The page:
It is time to write about foreign trade again, sadly. Over the past few weeks the Trump Administration has been locked in ongoing trade negotiations with China and announced the suspension of perhaps a half million visas for foreign workers. These two issues are tied closely, as I shall shortly explain.
Faithful readers of this column will know a few facts about trade deficits. A trade deficit does not affect our Gross Domestic Product nor make our economy larger or smaller. Neither does a trade deficit reduce the number of American jobs. What trade does do is improve efficiency in the economy and shift the types of jobs available for both American and foreign workers. Here’s how that works.
The United States is an affluent nation with a productive workforce. Taxpayers invest at least $150,000 per student to complete high school, and we have a vast network of road, rail, water and air transportation. We have a broad regulatory environment that aims to preserve the health and safety of citizens and the best universities in the world.
For these reasons, we specialize in goods and services that require a skilled workforce, clean and productive land, reliable transportation and advanced technology. For the most part, we import things that require less of all these. This is what rich nations do.
We are able to import more than we export because other nations lend us money to do so. The reason they do this is that unlike most of the world, investing in the United States is safe. In fact, many current investors accept interest rates that are less than zero, so in effect, pay us to borrow their money. Again, that is a benefit of being a rich, secure nation.
Apparently, the Trump Administration doesn’t like this arrangement. They tell American voters that they are going to ‘rebalance’ trade. This, they say, will come about by re-shoring supply chains and will result in more American jobs. This is a seductive promise. It is also a lie.
In a better world, I’d say the Administration was simply mistaken on trade. Perhaps I could appeal to high school economics, or two centuries of research on trade. But this isn’t a mistake, it is an intentional distortion. To prove the Trump Administration is intentionally misleading Americans, I need only outline the hypocrisy of the visa restrictions and what that would do to our export market.
Last year, almost a million foreign students were in U.S. universities. Most of these students require summer jobs to pay for college or come here with the hope of working at a U.S. business after finishing their degree. The Trump Administration effectively put an end to that with the broad visa restrictions they put in place last month. In this lies a deep hypocrisy on trade, which is at the center of the Administration’s duplicity.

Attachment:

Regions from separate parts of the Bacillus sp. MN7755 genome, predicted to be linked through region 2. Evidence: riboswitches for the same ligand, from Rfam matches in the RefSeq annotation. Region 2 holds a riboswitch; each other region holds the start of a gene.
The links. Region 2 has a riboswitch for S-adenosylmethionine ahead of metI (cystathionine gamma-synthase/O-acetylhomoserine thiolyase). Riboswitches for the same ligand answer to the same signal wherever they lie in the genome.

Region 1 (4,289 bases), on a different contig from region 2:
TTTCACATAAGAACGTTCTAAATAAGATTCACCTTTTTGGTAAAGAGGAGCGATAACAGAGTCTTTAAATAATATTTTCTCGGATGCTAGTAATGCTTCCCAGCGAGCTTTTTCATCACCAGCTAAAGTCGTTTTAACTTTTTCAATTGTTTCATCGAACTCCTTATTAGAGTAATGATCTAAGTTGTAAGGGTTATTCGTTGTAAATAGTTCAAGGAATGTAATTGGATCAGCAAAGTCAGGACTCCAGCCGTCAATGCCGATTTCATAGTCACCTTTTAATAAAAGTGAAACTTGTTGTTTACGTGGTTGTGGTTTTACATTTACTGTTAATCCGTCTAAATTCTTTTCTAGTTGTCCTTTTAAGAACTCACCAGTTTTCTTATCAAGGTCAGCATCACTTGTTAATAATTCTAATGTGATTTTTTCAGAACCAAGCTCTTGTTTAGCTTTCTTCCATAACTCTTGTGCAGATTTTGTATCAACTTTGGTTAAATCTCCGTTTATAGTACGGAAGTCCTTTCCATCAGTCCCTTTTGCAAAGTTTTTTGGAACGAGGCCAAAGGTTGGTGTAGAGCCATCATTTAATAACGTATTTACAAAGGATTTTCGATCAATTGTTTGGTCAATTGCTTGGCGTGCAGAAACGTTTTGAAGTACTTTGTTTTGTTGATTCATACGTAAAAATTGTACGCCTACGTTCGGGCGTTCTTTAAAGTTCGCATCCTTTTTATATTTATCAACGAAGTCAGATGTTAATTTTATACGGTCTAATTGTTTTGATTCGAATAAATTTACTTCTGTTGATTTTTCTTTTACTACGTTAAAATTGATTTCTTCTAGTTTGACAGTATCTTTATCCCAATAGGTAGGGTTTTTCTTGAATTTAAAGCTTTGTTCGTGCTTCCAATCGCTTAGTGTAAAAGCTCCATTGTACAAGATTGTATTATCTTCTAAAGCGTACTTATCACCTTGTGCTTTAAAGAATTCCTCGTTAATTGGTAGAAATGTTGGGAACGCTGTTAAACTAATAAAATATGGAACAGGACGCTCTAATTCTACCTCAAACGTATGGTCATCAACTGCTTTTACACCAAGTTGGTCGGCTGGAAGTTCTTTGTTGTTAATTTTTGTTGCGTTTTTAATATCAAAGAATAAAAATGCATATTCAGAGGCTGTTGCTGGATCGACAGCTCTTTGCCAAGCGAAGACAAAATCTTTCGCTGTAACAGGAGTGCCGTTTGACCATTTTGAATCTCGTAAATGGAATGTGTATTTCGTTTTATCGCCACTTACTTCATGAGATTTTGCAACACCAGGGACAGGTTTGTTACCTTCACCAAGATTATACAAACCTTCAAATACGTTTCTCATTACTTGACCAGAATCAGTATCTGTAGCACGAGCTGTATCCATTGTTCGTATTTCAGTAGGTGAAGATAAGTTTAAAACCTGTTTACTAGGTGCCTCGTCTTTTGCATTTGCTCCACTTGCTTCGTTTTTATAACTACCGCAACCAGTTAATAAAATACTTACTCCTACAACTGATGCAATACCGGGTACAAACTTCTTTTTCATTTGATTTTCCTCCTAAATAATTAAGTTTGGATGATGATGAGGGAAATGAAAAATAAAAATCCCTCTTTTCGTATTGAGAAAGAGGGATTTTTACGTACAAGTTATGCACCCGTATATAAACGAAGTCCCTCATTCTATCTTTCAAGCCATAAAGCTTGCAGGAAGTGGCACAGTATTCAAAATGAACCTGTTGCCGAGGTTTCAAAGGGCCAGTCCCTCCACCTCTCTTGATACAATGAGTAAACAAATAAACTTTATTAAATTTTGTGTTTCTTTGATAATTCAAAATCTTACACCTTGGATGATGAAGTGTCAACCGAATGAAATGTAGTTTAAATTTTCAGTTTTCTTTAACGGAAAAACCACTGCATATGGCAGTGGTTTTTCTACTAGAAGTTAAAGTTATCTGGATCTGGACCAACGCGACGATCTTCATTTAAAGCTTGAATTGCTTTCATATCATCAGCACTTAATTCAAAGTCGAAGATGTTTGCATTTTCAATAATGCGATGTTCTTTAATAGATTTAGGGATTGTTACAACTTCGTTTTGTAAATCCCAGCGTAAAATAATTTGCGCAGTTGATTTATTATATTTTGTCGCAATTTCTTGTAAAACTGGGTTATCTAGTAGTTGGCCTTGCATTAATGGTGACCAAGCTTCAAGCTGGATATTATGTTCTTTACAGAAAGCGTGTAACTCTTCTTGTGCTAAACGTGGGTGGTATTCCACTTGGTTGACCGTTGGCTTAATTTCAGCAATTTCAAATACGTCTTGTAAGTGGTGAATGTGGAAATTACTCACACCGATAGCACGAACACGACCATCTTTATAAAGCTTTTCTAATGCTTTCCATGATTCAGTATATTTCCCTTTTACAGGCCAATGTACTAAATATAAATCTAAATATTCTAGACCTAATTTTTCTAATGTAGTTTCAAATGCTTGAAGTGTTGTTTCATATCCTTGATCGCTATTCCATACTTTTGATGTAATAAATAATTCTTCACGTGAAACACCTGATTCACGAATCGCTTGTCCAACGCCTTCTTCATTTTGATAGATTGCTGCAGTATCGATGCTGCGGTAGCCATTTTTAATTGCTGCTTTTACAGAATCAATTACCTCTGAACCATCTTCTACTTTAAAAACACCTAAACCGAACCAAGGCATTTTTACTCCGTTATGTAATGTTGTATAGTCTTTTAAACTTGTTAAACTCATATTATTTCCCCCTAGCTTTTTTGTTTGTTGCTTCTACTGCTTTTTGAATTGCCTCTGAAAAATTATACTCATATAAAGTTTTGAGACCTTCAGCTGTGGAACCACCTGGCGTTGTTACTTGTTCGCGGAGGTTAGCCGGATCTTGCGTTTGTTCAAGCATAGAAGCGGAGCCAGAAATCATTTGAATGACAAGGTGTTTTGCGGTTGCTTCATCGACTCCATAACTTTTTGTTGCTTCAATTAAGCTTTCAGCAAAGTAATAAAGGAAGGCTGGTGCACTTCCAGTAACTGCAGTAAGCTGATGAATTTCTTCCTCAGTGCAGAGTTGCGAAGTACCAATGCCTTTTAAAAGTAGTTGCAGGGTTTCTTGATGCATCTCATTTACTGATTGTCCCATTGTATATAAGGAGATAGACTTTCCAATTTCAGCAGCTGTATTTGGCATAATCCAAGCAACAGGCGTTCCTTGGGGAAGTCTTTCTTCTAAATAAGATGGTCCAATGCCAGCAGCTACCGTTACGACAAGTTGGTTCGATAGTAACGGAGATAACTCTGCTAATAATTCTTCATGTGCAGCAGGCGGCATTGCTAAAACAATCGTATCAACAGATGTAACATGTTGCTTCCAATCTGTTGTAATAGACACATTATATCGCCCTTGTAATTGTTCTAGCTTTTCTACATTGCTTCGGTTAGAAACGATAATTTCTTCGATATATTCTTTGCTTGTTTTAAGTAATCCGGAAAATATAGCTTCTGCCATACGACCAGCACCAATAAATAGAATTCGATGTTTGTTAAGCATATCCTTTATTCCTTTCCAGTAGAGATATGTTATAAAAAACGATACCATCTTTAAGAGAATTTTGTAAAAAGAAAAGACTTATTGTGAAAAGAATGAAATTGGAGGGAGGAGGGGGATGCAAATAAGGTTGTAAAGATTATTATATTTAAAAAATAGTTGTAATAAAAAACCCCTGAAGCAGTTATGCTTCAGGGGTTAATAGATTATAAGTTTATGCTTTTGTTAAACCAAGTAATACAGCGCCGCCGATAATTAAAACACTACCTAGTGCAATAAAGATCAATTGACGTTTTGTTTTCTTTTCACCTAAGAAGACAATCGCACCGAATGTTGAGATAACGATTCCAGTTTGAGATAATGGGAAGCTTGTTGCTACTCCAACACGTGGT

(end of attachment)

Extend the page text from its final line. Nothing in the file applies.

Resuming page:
The U.S. imports almost $500 billion more in goods than it exports each year. However, we export $250 billion more in services than we import each year. The U.S. is the world’s top exporter of services such as education, financial services and software. Foreign college students and workers are a huge source of the export of services.
If, like the Trump Administration, you think the trade deficit matters, the absolutely last thing you’d do is to cut back on exported services. Instead, you’d want to do all you could to boost exports of services. However, he is doing exactly the opposite. The visa restrictions will decrease our export of services, shrinking the positive balance of trade we have in this area. To be clear, the Trump Administration is accelerating the trade imbalance in the quickest way possible.
Mr. Trump cannot claim that importing more than we export is bad, and then label his historic step to slash exports as good. Honest citizens cannot let him have it both ways.
Now, to be clear, the Trump Administration has always been deeply mistaken about trade. They don’t even understand the arguments about trade that informed our own Constitution. But that is not the point I make here. My point is that judged against their own mistaken logic on trade, the visa restriction is poor policy.
The decision to suspend visas will unilaterally reduce our exports of services, and almost certainly shift supply chains for services offshore. I don’t hold out much hope this policy will be reversed this year. If anything, the Trump Administration has proven itself unsusceptible to correcting its own gaffes. That is a particularly poor characteristic for an Administration that seems to work overtime in discovering new blunders.
Michael J. Hicks, PhD, is the director of the Center for Business and Economic Research and the George and Frances Ball distinguished professor of economics in the Miller College of Business at Ball State University. Hicks earned doctoral and master’s degrees in economics from the University of Tennessee and a bachelor’s degree in economics from Virginia Military Institute. He has authored two books and more than 60 scholarly works focusing on state and local public policy, including tax and expenditure policy and the impact of Wal-Mart on local economies.